The Reformation is often alluded to as Gutenberg’s child. Could it then be said that the Counter-Reformation was his step-child? The close relationship between the Reformation, the printing press and books has received extensive, historiographical attention, which is clearly justified; however, the links between books and the Catholic world have often been limited to a tale of censorship and repression. The current volume looks beyond this, with a series of papers that aim to shed new light on the complex relationships between Catholicism and books during the early modern period, before and after the religious schism, with special focus on trade, common reads and the mechanisms used to control readership in different territories, together with the similarities between the Catholic and the Protestant worlds.
Contributors include: Stijn Van Rossem, Rafael M. Pérez García, Pedro J. Rueda Ramírez, Idalia García Aguilar, Bianca Lindorfer, Natalia Maillard Álvarez, and Adrien Delmas.
Natalia Maillard Álvarez, Ph.D. (2007) in History, is lecturer at the Universidad Pablo de Olavide. Her research focuses on book history during the early modern period. She has published
Lectores y libros en la ciudad de Sevilla (1550-1600)(2011).
“Maillard’s is an excellent compilation, which sheds light on the different topics studied, and will undoubtedly invite further scholarship on book circulation, control, and readership in the early modern period.”
Marta M. Nadales, Complutense University of Madrid. In:
Renaissance Quarterly, Vol. 67, No. 4 (Winter 2014), pp. 1430-1432.
“All contributors made their investigations in libraries all over Europe and the Americas, resulting in an impressively rich account, based on abundant evidence of facts and figures. Book historians dealing with Catholic books in the early modern period will certainly be grateful for the in-depth analysis of new sources and little-known subjects, and for the results of this collective analysis of everyday practice in the bookish culture of the early modern Catholic world.”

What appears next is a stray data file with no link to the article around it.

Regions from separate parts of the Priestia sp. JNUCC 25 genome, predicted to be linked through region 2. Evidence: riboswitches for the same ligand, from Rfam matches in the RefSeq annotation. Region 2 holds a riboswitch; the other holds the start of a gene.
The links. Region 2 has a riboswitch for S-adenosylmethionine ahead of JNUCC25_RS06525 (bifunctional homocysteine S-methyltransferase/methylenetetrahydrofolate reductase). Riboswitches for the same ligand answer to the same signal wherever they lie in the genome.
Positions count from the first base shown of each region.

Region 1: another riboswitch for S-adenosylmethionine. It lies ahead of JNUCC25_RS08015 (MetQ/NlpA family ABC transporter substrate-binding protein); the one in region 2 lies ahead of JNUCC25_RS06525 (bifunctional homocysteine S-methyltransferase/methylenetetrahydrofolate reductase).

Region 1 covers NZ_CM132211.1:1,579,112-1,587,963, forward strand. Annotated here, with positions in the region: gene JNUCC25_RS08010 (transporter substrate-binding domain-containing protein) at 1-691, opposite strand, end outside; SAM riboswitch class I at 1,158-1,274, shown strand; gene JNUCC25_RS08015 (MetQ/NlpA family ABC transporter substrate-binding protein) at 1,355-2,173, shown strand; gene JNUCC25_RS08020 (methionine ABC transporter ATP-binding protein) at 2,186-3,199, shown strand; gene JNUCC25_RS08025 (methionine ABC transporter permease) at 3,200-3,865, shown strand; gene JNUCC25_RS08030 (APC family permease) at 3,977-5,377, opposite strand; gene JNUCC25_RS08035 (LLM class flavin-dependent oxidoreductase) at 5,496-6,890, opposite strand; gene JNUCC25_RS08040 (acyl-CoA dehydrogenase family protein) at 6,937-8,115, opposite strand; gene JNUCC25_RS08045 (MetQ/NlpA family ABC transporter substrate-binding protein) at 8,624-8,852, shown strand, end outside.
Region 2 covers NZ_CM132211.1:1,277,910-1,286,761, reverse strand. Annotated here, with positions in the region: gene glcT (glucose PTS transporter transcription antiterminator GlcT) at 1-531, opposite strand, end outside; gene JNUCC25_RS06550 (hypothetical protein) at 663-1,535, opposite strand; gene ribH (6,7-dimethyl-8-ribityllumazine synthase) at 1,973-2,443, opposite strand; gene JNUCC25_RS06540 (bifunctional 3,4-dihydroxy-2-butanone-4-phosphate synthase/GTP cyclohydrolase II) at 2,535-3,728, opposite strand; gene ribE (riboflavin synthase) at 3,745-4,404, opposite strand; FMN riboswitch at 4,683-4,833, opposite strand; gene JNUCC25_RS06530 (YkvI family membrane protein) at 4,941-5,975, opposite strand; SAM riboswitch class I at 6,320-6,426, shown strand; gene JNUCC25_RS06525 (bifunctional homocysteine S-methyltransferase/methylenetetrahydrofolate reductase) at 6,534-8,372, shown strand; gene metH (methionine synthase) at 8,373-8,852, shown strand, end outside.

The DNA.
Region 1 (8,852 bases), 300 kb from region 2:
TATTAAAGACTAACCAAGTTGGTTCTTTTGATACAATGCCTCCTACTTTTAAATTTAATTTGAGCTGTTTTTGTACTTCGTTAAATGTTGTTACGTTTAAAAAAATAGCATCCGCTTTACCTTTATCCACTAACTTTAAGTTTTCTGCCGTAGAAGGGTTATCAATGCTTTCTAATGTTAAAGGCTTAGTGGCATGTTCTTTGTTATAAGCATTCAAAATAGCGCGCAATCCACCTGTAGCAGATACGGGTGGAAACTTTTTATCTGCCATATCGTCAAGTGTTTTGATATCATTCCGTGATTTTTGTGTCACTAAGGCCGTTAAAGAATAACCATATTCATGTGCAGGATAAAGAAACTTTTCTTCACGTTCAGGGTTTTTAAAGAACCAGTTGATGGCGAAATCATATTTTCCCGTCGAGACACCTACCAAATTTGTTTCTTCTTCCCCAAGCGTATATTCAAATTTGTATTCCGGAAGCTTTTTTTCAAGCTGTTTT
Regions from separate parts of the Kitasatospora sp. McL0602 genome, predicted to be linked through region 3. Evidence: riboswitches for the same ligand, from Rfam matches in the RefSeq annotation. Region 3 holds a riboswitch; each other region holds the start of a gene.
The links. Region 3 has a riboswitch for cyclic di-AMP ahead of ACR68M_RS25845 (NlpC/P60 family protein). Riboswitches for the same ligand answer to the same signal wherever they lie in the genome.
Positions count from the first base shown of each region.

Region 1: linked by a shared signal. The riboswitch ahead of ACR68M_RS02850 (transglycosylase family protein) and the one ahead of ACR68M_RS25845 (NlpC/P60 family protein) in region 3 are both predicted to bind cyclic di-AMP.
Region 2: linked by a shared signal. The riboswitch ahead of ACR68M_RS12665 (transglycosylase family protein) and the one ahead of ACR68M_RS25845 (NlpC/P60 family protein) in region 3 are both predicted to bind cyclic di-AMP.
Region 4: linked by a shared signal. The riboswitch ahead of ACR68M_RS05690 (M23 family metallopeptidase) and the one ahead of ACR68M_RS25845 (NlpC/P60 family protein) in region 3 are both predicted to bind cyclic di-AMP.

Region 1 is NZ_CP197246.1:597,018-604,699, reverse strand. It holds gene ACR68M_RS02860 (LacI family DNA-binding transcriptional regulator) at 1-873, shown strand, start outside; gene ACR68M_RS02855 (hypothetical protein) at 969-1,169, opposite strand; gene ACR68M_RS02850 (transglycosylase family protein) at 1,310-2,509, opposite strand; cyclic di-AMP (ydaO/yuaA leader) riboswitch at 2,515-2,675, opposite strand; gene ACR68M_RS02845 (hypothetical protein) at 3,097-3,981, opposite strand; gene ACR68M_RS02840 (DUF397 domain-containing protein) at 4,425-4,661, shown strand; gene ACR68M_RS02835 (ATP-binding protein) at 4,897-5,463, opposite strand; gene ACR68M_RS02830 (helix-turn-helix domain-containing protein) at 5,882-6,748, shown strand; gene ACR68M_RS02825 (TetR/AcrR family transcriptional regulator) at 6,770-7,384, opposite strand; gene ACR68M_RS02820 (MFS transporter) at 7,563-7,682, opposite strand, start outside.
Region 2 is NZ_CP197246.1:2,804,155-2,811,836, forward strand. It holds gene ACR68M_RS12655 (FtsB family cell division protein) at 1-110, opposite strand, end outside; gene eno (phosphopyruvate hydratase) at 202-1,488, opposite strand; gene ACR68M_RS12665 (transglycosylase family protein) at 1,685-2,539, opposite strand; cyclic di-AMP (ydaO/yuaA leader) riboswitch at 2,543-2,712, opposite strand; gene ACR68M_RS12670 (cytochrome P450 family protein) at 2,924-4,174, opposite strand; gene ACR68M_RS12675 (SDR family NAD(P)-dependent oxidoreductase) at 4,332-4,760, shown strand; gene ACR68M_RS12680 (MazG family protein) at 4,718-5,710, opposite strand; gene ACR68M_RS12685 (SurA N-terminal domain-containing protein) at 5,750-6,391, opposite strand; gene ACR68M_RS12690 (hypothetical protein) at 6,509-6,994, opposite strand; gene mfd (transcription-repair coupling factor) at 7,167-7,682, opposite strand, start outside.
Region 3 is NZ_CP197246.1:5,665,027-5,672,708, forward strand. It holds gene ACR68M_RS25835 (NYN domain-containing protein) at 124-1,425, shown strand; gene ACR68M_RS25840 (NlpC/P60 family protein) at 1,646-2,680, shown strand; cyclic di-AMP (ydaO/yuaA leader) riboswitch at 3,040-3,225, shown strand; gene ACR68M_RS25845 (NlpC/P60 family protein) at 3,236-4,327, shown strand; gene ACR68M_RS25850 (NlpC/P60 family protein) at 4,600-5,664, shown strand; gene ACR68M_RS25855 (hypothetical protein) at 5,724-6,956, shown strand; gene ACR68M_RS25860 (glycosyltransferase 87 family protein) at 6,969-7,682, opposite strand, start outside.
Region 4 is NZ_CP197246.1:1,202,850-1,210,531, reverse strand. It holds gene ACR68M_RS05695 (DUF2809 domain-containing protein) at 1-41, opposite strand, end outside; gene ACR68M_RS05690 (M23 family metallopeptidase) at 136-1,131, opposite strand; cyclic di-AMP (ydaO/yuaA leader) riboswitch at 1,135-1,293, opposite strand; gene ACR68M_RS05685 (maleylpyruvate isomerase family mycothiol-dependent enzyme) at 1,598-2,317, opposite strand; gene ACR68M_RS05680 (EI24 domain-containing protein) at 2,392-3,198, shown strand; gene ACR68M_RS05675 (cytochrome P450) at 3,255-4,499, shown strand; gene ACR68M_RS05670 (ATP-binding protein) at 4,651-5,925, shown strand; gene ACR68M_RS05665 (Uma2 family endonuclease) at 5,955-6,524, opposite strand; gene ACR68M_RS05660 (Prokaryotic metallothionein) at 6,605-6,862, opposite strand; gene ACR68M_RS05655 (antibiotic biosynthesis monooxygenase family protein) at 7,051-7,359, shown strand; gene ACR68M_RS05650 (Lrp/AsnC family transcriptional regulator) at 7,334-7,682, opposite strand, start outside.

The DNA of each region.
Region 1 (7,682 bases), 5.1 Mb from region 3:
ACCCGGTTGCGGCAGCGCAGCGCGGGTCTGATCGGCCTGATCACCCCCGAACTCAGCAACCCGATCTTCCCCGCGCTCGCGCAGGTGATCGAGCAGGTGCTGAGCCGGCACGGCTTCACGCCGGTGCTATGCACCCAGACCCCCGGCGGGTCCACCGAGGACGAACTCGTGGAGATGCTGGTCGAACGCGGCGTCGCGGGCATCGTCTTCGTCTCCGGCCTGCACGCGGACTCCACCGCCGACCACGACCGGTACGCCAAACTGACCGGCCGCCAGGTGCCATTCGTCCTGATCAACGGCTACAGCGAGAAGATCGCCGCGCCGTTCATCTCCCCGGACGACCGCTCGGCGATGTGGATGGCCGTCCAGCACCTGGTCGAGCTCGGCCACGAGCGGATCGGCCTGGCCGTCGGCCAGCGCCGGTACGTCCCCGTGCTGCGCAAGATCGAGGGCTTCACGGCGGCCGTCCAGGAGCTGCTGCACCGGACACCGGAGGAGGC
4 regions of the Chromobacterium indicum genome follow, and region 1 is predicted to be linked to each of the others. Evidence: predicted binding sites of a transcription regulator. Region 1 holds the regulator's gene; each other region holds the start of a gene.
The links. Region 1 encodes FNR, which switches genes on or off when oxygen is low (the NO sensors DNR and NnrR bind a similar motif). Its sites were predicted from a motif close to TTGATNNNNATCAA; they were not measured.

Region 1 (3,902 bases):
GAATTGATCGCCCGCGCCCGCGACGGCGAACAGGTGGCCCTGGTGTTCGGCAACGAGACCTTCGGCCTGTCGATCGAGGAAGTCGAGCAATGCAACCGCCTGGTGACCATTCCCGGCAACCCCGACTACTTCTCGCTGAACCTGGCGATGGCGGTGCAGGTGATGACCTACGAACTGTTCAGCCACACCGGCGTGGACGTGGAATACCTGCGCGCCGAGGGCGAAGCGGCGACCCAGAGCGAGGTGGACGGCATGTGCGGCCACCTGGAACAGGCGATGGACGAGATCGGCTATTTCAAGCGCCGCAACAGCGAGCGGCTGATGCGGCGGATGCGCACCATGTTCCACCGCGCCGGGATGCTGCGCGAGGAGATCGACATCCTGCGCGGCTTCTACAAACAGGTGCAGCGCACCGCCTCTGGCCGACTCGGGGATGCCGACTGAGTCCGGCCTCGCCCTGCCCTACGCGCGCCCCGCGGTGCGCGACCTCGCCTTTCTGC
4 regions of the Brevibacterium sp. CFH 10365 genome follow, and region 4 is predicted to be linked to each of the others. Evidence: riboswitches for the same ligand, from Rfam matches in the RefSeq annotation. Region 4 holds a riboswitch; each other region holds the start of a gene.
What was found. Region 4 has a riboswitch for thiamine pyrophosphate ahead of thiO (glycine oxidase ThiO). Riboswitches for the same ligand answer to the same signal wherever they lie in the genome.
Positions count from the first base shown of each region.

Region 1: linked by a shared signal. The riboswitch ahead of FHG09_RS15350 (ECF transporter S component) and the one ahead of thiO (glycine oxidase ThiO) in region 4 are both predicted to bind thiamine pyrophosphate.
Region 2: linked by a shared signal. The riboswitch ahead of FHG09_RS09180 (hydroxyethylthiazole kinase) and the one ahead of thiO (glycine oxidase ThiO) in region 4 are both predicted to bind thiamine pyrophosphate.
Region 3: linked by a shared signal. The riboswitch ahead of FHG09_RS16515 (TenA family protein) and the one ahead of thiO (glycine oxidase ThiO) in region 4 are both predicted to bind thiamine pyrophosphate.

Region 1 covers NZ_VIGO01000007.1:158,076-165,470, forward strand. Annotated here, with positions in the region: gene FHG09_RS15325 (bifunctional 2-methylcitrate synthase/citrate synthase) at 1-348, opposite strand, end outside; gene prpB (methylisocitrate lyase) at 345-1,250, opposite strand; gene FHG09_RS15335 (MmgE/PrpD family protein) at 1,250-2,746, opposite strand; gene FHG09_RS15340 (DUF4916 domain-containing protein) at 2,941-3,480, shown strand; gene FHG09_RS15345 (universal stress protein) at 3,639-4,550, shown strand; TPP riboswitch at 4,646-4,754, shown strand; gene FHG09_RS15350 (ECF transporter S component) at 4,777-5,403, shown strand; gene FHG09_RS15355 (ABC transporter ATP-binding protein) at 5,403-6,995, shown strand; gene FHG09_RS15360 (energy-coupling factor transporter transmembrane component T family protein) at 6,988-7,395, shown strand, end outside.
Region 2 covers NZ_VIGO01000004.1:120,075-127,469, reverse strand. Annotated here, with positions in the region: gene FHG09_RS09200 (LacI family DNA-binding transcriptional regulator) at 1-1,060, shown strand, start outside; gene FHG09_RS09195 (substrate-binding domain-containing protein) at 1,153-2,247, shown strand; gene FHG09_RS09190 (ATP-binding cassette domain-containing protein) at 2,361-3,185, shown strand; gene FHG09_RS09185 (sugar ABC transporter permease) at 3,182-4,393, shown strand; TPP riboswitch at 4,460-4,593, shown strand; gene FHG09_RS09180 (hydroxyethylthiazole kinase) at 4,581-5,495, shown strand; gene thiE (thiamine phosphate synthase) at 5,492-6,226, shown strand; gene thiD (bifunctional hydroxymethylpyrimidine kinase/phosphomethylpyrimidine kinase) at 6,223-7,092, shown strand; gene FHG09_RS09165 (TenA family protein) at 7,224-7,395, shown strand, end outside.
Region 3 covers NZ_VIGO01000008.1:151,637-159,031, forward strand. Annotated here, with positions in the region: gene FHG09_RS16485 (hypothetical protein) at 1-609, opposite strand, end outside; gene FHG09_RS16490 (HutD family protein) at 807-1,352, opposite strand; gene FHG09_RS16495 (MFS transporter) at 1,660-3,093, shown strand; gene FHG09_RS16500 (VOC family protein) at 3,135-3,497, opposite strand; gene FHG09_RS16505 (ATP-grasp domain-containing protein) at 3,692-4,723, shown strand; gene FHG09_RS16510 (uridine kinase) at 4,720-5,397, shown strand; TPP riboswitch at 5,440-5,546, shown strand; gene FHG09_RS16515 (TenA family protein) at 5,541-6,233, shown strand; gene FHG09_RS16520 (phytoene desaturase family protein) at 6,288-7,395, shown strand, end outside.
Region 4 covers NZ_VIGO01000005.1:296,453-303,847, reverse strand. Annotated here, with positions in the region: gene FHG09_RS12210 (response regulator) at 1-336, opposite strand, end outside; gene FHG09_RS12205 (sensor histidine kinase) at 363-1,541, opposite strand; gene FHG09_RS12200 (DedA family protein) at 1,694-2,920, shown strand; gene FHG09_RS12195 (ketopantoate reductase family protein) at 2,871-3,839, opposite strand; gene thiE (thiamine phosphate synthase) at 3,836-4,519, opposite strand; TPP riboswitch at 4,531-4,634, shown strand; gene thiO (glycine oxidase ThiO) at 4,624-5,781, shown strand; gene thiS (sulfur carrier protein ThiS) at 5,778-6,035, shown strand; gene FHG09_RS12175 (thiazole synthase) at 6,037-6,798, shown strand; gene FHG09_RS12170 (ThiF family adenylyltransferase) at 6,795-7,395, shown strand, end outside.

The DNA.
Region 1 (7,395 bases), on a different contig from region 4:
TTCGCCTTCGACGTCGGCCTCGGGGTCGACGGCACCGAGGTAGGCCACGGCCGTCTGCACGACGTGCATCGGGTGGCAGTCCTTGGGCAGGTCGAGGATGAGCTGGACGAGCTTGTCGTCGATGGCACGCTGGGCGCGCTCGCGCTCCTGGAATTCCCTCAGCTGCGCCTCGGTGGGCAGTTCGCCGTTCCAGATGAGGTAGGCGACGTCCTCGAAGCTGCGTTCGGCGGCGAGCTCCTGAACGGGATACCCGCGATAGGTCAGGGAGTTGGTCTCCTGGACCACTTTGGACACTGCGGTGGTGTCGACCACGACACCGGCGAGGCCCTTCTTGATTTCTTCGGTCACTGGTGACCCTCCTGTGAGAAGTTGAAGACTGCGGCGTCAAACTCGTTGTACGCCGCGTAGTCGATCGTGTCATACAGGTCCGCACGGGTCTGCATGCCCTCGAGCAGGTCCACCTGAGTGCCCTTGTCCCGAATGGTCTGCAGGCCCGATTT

Anton van der Lem, Leiden University Libraries. In:
Quaerendo, Vol. 46, No 4 (2016), pp. 373-376.
Table of contents
Notes on Contributors
Natalia Maillard Álvarez
1. The Verdussens and the International Trade in Catholic Books (Antwerp, Seventeenth Century)
Stijn Van Rossem
2. The Globalization of the European Book Market: Diego Crance’s Catalogus librorum (Seville, 1680) and the Sale of Books
in New Spain
Pedro Rueda Ramírez
3. Communitas Christiana: The Sources of Christian Tradition in the Construction of Early Castilian Spiritual Literature, ca. 1400–1540
Rafael M. Pérez García
4. Italian Literature in the Hispanic World during the Early Modern Period (Seville and Mexico City)
Natalia Maillard Álvarez
5. Aristocratic Book Consumption in the Seventeenth Century: Austrian Aristocratic Book Collectors and the Role of Noble Networks in the Circulation of Books from Spain to Austria
6. Before we are Condemned: Inquisitorial Fears and Private Libraries of New Spain
Idalia García Aguilar
7. Artem Quaevis Terra Alit: Books in the Cape Colony during the Seventeenth and Eighteenth Centuries
Index of Names
All those interested in book history, history of reading, the Early Modern period, the history of the Church, as well as the Reformation and Counter-Reformation.